Nvidia has been the leader and dominant market supplier in GPU-compute AIBs for many years. so, it wasn't a surprise when the company announced its A100 AIB in September. Nvidia usually introduces new GPUs for the supercomputer conference held in mid-November.
Intel’s announcement of its four-processor, XG310 GPU-compute AIB, did surprise us. And although AMD’s introduction of the MI100 wasn’t expected, it wasn’t surprising, either.
The Supercomputer conference has been a focal point for new computing accelerators announcements. The AI training gold rush attracted several start-ups hoping to get a piece of the GPU pie. And there have been some impressive offerings and FPGAs. But it’s tough to match the compute density and FLOPS/dollar of a GPU that enjoys the economy of scale a GPU gives. Nvidia has always known this, so has AMD, and now Intel does as well.
The three AIBs have assorted designs. AMD has adapted their Navi architecture and rebranded it as CDNA (compute DNA for the data center). It offers 7680 cores and claims the highest flops (11.5 TFLOPS). Intel has adapted an entry-level mobile dGPU and used a gang of them to increase performance. The total core count is only 3,072. For now, at least, Intel is focusing on the streaming market for cloud-based servers. Nvidia has introduced a broad function GPU-based compute accelerator. It has a big 336 matrix-math engine for AI they call Tensor, a big ray-tracing engine they brand RTX, and 6,912 core GPU. Nvidia also has the most on-board memory, 40GB of HBM2, while AMD has 32GB of HBM2, and Intel offers 8GB LPDDR. The following table summarizes the three entries. None of the companies have announced prices for their boards.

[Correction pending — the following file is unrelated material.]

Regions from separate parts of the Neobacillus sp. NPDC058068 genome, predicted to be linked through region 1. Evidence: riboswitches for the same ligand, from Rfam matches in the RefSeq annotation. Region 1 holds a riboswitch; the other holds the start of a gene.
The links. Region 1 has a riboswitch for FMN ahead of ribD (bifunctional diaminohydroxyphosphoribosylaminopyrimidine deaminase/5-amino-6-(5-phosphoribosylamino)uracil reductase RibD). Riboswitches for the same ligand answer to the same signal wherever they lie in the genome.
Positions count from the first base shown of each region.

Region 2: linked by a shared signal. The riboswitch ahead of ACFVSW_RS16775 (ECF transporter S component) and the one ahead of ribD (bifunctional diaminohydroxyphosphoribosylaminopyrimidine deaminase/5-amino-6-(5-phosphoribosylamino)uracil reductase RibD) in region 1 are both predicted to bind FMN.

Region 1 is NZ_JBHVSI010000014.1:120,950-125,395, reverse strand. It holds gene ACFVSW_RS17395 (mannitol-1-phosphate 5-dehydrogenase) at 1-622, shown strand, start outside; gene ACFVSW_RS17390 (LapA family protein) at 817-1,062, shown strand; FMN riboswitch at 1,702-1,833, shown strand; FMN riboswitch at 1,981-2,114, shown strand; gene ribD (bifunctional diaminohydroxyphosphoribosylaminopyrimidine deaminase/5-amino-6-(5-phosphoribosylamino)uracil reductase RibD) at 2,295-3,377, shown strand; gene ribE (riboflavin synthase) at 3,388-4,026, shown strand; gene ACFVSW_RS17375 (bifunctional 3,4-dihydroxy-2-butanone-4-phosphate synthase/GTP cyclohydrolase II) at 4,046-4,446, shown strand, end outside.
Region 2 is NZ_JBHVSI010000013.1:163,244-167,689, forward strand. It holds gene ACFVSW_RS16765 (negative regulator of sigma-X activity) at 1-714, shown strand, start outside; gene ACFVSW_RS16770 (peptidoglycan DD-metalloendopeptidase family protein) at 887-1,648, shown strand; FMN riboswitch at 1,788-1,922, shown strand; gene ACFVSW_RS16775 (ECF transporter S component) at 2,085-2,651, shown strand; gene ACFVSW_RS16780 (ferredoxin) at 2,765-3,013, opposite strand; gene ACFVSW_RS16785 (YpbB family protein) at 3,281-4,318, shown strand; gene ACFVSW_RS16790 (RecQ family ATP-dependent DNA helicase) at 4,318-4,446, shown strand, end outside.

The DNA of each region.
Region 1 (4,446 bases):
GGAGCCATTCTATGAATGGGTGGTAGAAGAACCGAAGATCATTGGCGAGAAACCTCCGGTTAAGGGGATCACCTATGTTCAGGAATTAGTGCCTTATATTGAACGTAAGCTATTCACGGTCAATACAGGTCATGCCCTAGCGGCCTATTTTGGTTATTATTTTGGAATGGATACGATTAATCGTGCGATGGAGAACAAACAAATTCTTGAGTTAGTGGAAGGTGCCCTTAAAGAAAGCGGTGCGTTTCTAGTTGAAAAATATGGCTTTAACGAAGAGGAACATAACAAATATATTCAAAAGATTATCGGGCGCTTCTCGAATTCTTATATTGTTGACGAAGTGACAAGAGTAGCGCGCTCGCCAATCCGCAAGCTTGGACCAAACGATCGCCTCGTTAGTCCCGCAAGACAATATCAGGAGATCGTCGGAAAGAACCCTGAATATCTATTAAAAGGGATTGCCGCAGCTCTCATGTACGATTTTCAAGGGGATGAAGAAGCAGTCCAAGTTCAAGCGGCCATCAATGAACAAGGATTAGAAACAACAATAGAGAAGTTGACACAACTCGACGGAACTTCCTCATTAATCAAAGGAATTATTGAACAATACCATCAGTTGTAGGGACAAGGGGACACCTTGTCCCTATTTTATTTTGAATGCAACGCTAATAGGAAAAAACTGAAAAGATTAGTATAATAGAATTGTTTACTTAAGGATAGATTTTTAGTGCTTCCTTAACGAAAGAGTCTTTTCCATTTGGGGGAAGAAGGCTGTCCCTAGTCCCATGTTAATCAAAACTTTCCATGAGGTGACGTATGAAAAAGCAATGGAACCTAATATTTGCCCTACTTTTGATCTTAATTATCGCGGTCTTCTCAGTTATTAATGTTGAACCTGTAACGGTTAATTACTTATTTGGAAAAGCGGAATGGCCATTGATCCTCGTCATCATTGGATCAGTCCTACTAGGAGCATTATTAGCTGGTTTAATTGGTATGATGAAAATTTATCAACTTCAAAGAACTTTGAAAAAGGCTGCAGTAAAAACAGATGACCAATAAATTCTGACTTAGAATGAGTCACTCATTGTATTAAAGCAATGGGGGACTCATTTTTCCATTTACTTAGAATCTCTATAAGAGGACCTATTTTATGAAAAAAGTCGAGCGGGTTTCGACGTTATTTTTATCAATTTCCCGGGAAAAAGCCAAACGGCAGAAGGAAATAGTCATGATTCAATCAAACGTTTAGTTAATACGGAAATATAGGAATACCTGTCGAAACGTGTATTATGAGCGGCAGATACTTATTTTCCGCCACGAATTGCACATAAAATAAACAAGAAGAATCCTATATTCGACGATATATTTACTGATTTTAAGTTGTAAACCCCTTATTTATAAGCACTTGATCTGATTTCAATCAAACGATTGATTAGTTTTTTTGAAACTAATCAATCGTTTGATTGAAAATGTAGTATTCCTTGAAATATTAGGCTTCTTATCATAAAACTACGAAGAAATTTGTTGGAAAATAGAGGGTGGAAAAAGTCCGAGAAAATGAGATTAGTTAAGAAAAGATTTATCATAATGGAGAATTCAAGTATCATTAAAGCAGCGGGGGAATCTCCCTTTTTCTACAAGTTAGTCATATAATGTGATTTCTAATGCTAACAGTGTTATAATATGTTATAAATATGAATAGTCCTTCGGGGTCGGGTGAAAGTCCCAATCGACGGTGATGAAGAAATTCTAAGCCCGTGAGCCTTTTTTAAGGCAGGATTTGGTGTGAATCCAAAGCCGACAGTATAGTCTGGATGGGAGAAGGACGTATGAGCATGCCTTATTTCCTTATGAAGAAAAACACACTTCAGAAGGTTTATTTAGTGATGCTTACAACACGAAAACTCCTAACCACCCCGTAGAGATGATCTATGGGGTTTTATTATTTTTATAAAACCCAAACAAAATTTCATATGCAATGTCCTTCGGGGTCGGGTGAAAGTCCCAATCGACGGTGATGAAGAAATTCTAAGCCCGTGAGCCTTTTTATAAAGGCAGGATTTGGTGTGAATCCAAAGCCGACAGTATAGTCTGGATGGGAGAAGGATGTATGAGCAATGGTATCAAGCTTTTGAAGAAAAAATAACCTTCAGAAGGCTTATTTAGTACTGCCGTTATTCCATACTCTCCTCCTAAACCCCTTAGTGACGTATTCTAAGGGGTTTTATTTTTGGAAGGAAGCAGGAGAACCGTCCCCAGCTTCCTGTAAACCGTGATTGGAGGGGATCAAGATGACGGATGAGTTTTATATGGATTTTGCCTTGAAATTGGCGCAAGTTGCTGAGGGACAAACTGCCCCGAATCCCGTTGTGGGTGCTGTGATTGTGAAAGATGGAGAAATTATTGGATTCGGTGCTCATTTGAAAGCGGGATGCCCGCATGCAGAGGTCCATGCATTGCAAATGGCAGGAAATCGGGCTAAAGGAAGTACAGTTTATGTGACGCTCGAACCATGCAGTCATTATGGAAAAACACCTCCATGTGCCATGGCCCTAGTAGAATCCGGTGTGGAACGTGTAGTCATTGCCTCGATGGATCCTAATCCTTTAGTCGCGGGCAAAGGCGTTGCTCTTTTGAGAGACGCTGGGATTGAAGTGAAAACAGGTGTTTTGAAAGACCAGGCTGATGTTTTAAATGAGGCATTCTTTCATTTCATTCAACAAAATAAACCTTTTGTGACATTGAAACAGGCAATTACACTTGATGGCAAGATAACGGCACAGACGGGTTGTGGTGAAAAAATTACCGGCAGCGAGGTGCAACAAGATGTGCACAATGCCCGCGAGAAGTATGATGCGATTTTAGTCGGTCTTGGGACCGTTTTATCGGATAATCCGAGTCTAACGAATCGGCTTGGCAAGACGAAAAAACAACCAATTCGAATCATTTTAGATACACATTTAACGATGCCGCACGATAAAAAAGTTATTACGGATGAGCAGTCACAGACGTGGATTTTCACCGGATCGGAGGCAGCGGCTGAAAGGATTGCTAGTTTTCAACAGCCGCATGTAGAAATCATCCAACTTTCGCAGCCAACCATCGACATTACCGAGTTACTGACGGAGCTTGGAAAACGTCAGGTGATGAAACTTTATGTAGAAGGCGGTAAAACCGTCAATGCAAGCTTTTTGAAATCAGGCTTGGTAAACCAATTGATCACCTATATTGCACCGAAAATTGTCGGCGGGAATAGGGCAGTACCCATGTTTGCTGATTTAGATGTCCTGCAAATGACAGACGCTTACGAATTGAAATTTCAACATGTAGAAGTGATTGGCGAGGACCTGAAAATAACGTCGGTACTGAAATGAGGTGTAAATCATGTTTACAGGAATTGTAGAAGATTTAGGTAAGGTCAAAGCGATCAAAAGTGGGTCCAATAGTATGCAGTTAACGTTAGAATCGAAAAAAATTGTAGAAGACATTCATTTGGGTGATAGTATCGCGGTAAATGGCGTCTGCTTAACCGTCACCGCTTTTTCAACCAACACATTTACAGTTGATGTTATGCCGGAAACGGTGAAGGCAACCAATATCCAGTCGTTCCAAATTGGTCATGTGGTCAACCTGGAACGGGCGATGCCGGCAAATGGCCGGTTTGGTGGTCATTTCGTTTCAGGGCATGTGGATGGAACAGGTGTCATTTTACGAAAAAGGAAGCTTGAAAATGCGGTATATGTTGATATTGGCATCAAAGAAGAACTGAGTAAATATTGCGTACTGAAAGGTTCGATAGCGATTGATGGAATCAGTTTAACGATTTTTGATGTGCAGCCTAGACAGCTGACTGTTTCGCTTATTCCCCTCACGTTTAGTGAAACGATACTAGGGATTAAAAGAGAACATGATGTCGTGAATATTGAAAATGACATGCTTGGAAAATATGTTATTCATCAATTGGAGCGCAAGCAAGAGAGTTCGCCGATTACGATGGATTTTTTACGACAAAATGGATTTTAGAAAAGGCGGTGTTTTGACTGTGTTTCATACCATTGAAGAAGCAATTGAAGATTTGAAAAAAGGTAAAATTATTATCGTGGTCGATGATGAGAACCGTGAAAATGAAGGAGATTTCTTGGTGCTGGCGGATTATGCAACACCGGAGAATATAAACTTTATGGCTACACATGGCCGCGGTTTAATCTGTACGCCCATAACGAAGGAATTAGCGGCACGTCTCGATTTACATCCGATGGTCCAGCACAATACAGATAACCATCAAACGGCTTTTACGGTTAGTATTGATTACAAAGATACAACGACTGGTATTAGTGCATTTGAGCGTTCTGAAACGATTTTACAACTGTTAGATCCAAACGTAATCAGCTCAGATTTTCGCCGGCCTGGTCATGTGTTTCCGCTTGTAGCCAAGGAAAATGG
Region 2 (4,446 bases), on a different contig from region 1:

|AMD MI100||Intel XG310||Nvidia A100|
|Memory bus (bits)||4096||96||5120|
|Matrix/ Tensor cores||Unknown||0||432|
|Comparison of GPU-compute AIBs|
Intel’s entry isn’t in the same class as AMD and Nvidia; they’re just getting started. Since they seem to be selling the AIB to only two Chinese game streamers, it’s curious why they even announced it. Using four GPUs with a PCIe switch and DDR4 RAM are drawbacks. A lower price won't be enough to compensate for it—not that we know what any of these boards sell for. Nonetheless, Intel plans to be a contender in the GPU-compute segment. The company points to their design win with their Ponte Vecchio AIB for the Aurora supercomputer as an example. That will be next year, however.
So now there are three contenders for the not very large GPU-compute accelerator market. AMD and Intel would seem to have an advantage due to their CPU offerings into the same market. Nvidia however has the reputation, brand, and technology, and soon may have its own Arm-based CPU offering. It’s likely the market may segment along traditional lines with Intel at the bottom and Nvidia at the top in terms of performance and just the opposite in terms of volumes.